These descriptions, as can be seen, while helpful, nonetheless do not make specific, explicit statements regarding what kind of student ecclesial agency is desired, or, most importantly, how Catholic schooling or education is imagined to affect and, it is hoped, improve students' ecclesial competency. These aims are ostensibly left to be inferred. So when the CCE's statements on personhood and community are analyzed for meaning with respect to students' ecclesial agency, further questions arise as to the nature of governance in these Christian communities, pointing to the ironic possibility that, despite its laudable warnings and lamentations about the reduction of persons to their "purely technical and practical aspects" in the narrow service of economic utility and so fragmenting educational relationships from "a definite concept of [humanity] and life" that would nurture the whole person (CCE, 1998, [section]10), the prevailing conception of Catholic schooling and education itself might be structured to push students into certain over-determined ecclesial roles that have nothing to do with contributing to the governance of their own Church.
Archbishop Daniel Pilarczyk (1998), who is an influential writer on doctrinal issues of institutional relevance within the Church, is even more explicit than the CCE in his assertion that students in Catholic schools are supposed to learn the doctrine that the Church teaches, and "not opinion, speculation, not the teacher's private insights or preferences, but all and only that which is guaranteed by the church to be sound doctrine" (p. 407). Pilarczyk also clearly reinforces a subordination of the school to the bishop as the "main teacher of the local Church" who "has the right to determine" (p. 408) religion curriculum and pedagogical standards for its teachers. Note that although in this formulation the school's role as an arm or agent of the Magisterial Church is made clear, it too makes no explicit or even further mention of how the student's ecclesial agency is constructed within that institution. Without further explicit statements one is left to infer that the prevailing ecclesial theory simply assumes that students' Catholic schooling and education is plotted toward forming and reinforcing a conception of their station and agency that sits within tacitly agreed-upon norms of a hierarchy in relation to teachers and principal, who themselves act only on the epistemic and ecclesial authority of the bishop.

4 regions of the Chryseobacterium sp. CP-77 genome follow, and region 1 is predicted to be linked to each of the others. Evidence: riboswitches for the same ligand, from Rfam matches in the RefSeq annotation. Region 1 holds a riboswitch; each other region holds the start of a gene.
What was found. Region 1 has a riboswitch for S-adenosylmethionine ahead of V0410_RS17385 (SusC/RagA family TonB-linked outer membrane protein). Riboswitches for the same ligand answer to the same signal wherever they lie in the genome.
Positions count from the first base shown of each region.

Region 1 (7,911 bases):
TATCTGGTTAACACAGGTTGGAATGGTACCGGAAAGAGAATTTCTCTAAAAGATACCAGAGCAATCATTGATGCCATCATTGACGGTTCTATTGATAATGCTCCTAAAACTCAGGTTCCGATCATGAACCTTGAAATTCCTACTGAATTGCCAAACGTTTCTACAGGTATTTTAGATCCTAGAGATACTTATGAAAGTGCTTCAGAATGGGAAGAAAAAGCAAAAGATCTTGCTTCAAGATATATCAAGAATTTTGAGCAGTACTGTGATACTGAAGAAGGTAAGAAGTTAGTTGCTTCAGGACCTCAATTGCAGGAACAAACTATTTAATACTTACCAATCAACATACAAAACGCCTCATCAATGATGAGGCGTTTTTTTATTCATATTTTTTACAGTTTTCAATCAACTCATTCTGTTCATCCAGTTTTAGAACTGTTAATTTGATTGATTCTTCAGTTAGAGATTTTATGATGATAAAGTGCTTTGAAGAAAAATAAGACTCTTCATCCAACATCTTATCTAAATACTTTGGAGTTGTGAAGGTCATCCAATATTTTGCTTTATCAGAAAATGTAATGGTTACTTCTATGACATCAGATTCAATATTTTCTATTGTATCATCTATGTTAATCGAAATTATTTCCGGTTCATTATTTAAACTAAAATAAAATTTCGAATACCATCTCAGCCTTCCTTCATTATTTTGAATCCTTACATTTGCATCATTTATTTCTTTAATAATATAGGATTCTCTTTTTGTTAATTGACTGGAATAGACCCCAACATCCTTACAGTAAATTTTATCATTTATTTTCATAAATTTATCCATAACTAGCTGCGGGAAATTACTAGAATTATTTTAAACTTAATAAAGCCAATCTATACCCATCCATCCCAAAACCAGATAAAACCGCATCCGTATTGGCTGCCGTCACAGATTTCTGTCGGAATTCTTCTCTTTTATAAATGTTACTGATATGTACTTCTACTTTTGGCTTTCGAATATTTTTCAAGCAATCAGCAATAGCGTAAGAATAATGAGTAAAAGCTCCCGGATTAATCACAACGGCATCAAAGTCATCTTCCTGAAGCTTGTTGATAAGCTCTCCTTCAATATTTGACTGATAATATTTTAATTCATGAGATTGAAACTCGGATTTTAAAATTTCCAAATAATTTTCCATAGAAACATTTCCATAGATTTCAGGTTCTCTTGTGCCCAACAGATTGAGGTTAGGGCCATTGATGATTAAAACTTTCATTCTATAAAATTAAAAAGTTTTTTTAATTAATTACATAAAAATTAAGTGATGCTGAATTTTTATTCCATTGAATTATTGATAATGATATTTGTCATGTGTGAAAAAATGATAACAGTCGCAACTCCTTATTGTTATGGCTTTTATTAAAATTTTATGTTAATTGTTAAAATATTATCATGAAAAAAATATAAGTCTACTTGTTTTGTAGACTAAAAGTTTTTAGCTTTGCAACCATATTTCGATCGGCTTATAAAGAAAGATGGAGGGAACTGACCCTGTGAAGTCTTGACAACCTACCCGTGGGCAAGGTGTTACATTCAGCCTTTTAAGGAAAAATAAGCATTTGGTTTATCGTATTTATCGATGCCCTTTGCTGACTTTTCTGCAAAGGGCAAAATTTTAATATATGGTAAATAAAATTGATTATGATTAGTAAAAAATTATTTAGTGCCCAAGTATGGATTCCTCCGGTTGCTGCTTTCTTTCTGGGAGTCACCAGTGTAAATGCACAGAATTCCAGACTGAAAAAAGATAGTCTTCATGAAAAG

The tension between prevailing ecclesial and pedagogical theories and practices manifests in this fashion. Governance in the Church currently rests upon ordination to the priesthood and then consecration as a bishop. At the same time, though, it could be reasonable to expect that a Catholic school could at least aim to develop a learned student who, ordination and consecration notwithstanding, might otherwise be competent at the same task. Moreover, should such a student result from Catholic schooling, it raises the question of what he--as currently only males may be ordained--should be expected to do with his skills until the moment of installation arises. In the case of a female student who acquires the same competence this question doubles in size; namely, her Catholic education could in fact prepare her for a role from which she is twice removed as a lay female. Besides the obvious problematic of sexual selection in the formulation of an ideally educated Catholic person, Doohan (1984) observes that it is clear how "power in the Church is linked to office, not competence, and even non-sacramental jurisdiction is granted only to the cleric" (p. 30).
Teaching Intra-Church Controversy: A Test of Aims
Of the many experiences available in Catholic schools the study of controversial ecclesial issues constitutes a legitimate and meaningful test with respect to the Church's and school's assumptions about students' ecclesial agency, and most certainly stands as a reflection of their general aims regarding the purposes of Catholic schooling and education. The introduction and pedagogical use of controversial issues within the Church as curriculum makes this problem become quite apparent because it raises the question of whether entertaining any kind of reasonable intra-Church disagreement with the Magisterial views on them is existentially proper, ethically sound, and politically prudent given the ecclesial end toward which the whole institution of Catholic schooling aims. If what is done in practice reflects that which is agreed upon in theory, if only tacitly or even unconsciously, then this ambiguity regarding ecclesial aims reveals something about the kind of educated lay person Catholic education presumes.